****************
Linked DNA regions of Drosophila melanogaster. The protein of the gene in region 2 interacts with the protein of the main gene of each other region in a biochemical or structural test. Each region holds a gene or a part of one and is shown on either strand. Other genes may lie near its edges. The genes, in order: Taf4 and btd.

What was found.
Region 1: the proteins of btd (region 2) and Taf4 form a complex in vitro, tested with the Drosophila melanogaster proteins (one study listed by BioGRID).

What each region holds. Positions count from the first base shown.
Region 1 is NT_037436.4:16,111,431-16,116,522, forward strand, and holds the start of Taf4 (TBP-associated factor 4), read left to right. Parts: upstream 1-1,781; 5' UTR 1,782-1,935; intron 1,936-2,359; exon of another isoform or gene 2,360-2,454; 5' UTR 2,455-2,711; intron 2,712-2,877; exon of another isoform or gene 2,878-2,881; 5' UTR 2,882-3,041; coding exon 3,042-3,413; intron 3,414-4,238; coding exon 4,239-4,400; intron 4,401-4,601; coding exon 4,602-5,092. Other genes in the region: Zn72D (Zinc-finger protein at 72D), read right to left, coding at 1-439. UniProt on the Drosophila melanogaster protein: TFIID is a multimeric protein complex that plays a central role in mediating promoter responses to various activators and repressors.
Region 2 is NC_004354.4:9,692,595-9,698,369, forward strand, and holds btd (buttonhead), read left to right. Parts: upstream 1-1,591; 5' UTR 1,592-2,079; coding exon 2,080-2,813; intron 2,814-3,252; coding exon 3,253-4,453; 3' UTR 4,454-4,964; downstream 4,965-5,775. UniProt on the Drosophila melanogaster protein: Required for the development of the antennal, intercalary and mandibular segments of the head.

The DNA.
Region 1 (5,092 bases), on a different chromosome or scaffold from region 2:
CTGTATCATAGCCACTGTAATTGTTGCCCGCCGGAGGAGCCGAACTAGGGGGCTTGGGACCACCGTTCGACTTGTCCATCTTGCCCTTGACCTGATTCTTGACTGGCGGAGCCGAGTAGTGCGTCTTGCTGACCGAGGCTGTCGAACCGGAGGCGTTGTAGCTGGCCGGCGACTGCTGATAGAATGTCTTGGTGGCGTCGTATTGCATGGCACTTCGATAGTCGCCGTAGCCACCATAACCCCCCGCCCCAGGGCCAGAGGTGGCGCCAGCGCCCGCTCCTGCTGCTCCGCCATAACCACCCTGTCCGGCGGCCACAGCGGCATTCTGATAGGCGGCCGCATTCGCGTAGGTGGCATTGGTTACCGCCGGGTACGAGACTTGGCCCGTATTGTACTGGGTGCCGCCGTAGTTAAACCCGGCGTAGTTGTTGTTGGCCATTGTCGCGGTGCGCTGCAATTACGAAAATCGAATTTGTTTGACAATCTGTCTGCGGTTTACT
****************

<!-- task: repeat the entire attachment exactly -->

Linked DNA regions of Drosophila melanogaster. The protein of the gene in region 2 interacts with the protein of the main gene of each other region in a biochemical or structural test. Each region holds a gene or a part of one and is shown on either strand. Other genes may lie near its edges. The genes, in order: Taf4 and btd.

What was found.
Region 1: the proteins of btd (region 2) and Taf4 form a complex in vitro, tested with the Drosophila melanogaster proteins (one study listed by BioGRID).

What each region holds. Positions count from the first base shown.
Region 1 is NT_037436.4:16,111,431-16,116,522, forward strand, and holds the start of Taf4 (TBP-associated factor 4), read left to right. Parts: upstream 1-1,781; 5' UTR 1,782-1,935; intron 1,936-2,359; exon of another isoform or gene 2,360-2,454; 5' UTR 2,455-2,711; intron 2,712-2,877; exon of another isoform or gene 2,878-2,881; 5' UTR 2,882-3,041; coding exon 3,042-3,413; intron 3,414-4,238; coding exon 4,239-4,400; intron 4,401-4,601; coding exon 4,602-5,092. Other genes in the region: Zn72D (Zinc-finger protein at 72D), read right to left, coding at 1-439. UniProt on the Drosophila melanogaster protein: TFIID is a multimeric protein complex that plays a central role in mediating promoter responses to various activators and repressors.
Region 2 is NC_004354.4:9,692,595-9,698,369, forward strand, and holds btd (buttonhead), read left to right. Parts: upstream 1-1,591; 5' UTR 1,592-2,079; coding exon 2,080-2,813; intron 2,814-3,252; coding exon 3,253-4,453; 3' UTR 4,454-4,964; downstream 4,965-5,775. UniProt on the Drosophila melanogaster protein: Required for the development of the antennal, intercalary and mandibular segments of the head.

The DNA.
Region 1 (5,092 bases), on a different chromosome or scaffold from region 2:
CTGTATCATAGCCACTGTAATTGTTGCCCGCCGGAGGAGCCGAACTAGGGGGCTTGGGACCACCGTTCGACTTGTCCATCTTGCCCTTGACCTGATTCTTGACTGGCGGAGCCGAGTAGTGCGTCTTGCTGACCGAGGCTGTCGAACCGGAGGCGTTGTAGCTGGCCGGCGACTGCTGATAGAATGTCTTGGTGGCGTCGTATTGCATGGCACTTCGATAGTCGCCGTAGCCACCATAACCCCCCGCCCCAGGGCCAGAGGTGGCGCCAGCGCCCGCTCCTGCTGCTCCGCCATAACCACCCTGTCCGGCGGCCACAGCGGCATTCTGATAGGCGGCCGCATTCGCGTAGGTGGCATTGGTTACCGCCGGGTACGAGACTTGGCCCGTATTGTACTGGGTGCCGCCGTAGTTAAACCCGGCGTAGTTGTTGTTGGCCATTGTCGCGGTGCGCTGCAATTACGAAAATCGAATTTGTTTGACAATCTGTCTGCGGTTTACT